Friday, September 23, 2011

What if the Tea Party Occupied Wall Street?

It makes me wonder what else the media is not informing us about, besides tent cities.

Published on Friday, September 23, 2011 by FAIR

In an action called Occupy Wall Street, thousands of activists took to the streets of Lower Manhattan on September 17.

The protests are continuing, with demonstrators camped out on the Financial District's Liberty Street in support of U.S. democratization and against corporate domination of politics (Adbusters, 9/19/11).


The media preference for Tea Party gatherings over progressive activism is well-documented. A September 2009 Tea Party rally in Washington, D.C., garnered far more coverage than a similar gay rights rally the following month (Extra!, 12/09). Thousands of activists at the U.S. Social Forum in Detroit in June 2010 did not merit anywhere near the coverage accorded to 600 attendees at the Tea Party Convention in Nashville (Extra!, 9/10). The One Nation Working Together rally (10/2/10) brought thousands to Washington-- but little media attention (FAIR Media Advisory, 10/6/10).


The answer to the problem of non-coverage would seem to be simple: If the people occupying Wall Street want more media attention, they should just call themselves Tea Party activists.

By DJ Pangburn Friday, September 23, 2011

Death and Taxes has been down to the Occupy Wall Street protest and assemblies a number of times since its inception on September 17th. In that time, most of the reporting has been done by independent media—they can be seen everywhere at the encampment. And when corporate media does decide to get involved, it conveniently reports around the time of an arrest.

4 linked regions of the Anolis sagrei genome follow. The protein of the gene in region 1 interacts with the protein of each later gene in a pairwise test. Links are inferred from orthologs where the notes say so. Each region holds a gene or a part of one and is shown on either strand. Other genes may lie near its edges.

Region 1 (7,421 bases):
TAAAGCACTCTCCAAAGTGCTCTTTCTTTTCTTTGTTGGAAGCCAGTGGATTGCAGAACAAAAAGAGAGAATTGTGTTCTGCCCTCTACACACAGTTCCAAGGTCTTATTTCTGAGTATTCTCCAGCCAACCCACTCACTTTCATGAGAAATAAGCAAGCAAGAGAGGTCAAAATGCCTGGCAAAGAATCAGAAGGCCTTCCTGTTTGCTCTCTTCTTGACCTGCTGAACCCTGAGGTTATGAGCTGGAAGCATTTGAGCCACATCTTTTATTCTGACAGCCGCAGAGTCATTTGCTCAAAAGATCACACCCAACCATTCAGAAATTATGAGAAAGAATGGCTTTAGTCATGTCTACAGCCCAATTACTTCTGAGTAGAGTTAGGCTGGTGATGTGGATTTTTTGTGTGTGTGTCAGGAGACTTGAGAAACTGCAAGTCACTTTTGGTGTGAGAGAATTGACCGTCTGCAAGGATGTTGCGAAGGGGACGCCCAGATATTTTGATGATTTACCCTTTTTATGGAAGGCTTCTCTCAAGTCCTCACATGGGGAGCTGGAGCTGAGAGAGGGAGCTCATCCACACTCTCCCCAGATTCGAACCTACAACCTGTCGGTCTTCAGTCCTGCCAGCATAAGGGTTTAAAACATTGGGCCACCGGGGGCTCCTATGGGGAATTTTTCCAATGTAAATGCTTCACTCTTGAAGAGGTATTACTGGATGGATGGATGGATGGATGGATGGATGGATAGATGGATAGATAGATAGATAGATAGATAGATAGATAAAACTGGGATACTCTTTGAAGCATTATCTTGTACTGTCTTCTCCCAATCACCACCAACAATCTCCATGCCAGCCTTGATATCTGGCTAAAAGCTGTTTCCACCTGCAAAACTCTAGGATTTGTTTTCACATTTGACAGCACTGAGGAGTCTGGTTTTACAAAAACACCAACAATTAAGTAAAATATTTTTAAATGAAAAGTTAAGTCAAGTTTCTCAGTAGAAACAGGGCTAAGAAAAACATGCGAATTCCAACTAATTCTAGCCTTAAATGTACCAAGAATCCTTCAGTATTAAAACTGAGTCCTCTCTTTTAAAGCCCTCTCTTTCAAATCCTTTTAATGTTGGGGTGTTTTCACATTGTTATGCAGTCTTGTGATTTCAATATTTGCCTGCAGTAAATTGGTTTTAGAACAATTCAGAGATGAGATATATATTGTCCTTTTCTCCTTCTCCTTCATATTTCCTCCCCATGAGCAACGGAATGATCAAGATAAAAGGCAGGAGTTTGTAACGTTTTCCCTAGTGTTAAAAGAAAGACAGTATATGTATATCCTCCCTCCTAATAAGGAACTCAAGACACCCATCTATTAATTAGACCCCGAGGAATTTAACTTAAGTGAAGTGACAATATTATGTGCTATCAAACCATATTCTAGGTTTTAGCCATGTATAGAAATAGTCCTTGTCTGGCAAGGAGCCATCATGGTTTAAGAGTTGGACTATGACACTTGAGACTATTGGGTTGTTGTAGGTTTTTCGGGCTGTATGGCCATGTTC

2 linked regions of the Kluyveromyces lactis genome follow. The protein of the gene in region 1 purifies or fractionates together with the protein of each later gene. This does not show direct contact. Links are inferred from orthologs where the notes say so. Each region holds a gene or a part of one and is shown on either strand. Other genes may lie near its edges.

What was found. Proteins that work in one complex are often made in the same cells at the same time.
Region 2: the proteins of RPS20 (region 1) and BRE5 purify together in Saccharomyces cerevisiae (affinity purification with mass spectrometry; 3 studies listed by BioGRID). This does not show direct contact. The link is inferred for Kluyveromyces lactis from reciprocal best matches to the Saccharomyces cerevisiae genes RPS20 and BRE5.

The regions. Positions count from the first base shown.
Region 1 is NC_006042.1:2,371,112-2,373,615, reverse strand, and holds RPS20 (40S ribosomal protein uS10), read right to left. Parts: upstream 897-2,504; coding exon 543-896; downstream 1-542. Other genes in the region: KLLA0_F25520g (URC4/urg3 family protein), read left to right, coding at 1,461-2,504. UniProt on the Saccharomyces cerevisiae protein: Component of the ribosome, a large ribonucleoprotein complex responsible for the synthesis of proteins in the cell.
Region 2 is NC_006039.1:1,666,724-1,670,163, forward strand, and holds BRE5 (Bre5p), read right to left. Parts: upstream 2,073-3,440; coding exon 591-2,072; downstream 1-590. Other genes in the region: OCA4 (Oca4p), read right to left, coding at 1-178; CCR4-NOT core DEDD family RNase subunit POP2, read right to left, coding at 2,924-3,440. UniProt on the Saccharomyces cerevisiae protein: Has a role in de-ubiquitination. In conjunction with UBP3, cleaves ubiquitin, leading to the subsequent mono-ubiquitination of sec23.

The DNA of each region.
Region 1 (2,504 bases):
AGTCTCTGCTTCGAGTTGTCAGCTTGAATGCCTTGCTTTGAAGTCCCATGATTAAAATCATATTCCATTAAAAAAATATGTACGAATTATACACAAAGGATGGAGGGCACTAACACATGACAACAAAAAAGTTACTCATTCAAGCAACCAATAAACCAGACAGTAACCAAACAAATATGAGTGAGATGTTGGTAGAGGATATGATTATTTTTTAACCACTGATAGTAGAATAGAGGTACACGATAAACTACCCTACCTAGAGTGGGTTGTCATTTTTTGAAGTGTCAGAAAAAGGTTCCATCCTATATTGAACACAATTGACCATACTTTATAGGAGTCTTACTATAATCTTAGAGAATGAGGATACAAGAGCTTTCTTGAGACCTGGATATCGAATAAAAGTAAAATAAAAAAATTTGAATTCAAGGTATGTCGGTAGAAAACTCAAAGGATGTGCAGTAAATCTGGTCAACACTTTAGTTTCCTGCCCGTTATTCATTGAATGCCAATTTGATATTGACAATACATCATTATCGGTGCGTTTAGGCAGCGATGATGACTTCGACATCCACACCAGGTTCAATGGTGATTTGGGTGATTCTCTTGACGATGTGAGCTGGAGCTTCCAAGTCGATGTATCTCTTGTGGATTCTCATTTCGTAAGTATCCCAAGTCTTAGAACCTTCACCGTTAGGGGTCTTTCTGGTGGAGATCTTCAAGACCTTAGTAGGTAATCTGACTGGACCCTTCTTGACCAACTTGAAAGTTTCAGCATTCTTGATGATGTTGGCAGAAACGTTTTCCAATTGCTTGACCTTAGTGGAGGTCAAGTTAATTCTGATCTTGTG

Keith Olbermann, for his part, took the mainstream media to task last night on his show for their laughable coverage, calling it “media hypocrisy” and sending his own crew to cover the occupation. Michael Moore echoed his sentiments on Olbermann’s Countdown last night. Tim O’Reilly (founder of O’Reilly Media), a free and open source advocate, watched as a Fox News reporter baited protesters, then stepped in to state he owned a $100 million company and thought that Wall Street got away with a crime.

Is it not telling that Olbermann, pushed out of a job by a media corporation in MSNBC, is essentially the only one in the mainstream reporting on the occupation?

And, what is it about the occupation that isn’t garnering the attention of the mainstream media?

Well, it could be that it’s simply not sexy or crazy enough—it doesn’t have the violent stakes of a Libya or Egypt. Also, the Occupy Wall Street movement doesn’t have the crazy quotient of the Tea Party’s most extreme members, and neither does it have the humor, danger and theatricality of the ’60s protests led by the Diggers, the Yippies and the Weather Underground.

Could Occupy Wall Street use some of that theatricality and danger? Perhaps. However, having been down to the occupation and spoken with some of the participants, it’s very clear that they are attempting to build the movement through the general assembly and by getting their message out on the internet. And they are working hard for it to be taken seriously because they know that many millions of Americans are on their side. Except, they aren’t being taken seriously.



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